The NPPF and PPG both refer to the decision maker taking account of expert opinion in assessing the significance of a heritage asset and the impact of a development proposal on that asset. In this case, the Council’s Principal Conservation Officer concluded that the proposed erection of three houses within the grounds and setting of Beechley House would have less than significant harm. Whilst the Committee Report indicated that the level of harm from the proposed works to Beechley House, the entrance gates and Beechley Stables would, in each case, be “less than substantial”, he did not mention the “strong conservation objection” that had been set out in the consultation response received from the Urban Design and Conservation team. The Court of Appeal held that Kerr J was “rightly troubled” by this failure to report the objections of the Conservation Officer and that he was “right to conclude that this was enough to displace the presumption that the section 66(1) duty had been properly performed” (Paragraph 74).  The judgment also concluded that the Conservation Officer’s objection was “an ‘obviously material’ consideration” which could have made a difference to the outcome had it not been overlooked. It therefore concluded that Kerr J was right to uphold the challenge to the planning permission for Redrow’s proposal.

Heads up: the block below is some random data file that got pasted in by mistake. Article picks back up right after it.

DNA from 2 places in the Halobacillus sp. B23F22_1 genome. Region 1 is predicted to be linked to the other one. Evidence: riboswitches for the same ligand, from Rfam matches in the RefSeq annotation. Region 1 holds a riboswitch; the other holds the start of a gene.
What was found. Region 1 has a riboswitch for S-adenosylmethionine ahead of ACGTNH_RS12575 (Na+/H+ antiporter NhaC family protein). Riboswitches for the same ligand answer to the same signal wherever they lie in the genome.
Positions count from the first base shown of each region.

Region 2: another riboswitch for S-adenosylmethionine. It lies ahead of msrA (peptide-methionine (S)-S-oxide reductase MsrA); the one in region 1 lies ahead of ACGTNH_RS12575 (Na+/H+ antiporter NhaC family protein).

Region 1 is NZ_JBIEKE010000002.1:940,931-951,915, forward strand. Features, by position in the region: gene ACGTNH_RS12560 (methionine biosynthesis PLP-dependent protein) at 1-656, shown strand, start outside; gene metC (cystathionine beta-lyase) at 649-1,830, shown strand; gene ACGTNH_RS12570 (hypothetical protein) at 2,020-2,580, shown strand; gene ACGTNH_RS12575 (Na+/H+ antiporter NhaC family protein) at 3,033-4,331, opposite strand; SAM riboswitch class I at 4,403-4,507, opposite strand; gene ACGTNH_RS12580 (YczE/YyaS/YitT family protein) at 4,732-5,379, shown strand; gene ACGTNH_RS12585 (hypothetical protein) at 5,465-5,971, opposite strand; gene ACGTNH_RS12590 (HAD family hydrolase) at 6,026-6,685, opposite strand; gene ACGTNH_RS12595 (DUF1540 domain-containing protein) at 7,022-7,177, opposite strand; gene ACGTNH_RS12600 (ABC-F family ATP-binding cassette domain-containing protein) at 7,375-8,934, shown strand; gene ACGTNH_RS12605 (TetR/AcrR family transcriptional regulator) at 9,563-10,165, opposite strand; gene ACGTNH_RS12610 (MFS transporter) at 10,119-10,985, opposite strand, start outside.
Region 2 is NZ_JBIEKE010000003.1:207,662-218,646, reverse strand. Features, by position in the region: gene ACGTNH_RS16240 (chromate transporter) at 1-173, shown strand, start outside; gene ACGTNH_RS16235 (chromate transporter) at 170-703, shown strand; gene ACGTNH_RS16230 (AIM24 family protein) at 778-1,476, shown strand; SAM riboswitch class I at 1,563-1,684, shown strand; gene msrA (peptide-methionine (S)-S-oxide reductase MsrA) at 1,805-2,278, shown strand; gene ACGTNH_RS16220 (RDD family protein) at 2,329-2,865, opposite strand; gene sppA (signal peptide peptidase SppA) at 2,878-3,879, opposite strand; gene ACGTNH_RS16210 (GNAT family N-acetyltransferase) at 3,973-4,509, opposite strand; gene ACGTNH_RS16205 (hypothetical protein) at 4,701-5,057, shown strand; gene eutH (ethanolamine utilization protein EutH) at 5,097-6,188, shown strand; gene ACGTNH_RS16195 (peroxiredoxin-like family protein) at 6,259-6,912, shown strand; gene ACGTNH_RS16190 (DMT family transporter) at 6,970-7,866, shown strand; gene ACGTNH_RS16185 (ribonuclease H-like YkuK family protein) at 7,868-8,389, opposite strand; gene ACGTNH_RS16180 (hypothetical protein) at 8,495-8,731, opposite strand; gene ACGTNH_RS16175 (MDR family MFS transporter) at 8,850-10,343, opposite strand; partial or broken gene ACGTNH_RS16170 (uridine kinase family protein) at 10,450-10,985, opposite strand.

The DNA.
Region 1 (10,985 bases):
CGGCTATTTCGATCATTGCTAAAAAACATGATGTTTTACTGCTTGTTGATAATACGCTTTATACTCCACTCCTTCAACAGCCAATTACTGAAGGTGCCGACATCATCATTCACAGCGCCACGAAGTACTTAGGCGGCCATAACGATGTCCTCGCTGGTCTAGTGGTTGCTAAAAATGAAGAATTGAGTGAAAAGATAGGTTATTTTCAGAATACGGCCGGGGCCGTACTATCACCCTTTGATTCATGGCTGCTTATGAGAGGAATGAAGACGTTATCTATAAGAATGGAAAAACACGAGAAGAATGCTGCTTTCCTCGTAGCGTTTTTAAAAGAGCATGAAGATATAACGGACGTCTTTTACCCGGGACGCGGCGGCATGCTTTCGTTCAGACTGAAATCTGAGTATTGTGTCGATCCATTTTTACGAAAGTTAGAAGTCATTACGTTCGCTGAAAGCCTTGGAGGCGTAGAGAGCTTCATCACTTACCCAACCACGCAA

The outcome of this Court of Appeal judgment was to allow the appeal in so far as it sought to overturn the High Court order quashing the planning permission for the relocation of the miniature railway. However, by virtue of the conclusion relating the heritage, it did not disturb the order quashing the permission for the development that had been proposed by Redrow. In addition to this direct outcome, this judgment raises four transferable points:
  1. That claims made to the Court of Appeal in respect of High Court judgments that raise policy issues that will have a wider bearing on decision making across the local authority area (and beyond) can be heard and not dismissed as simply academic;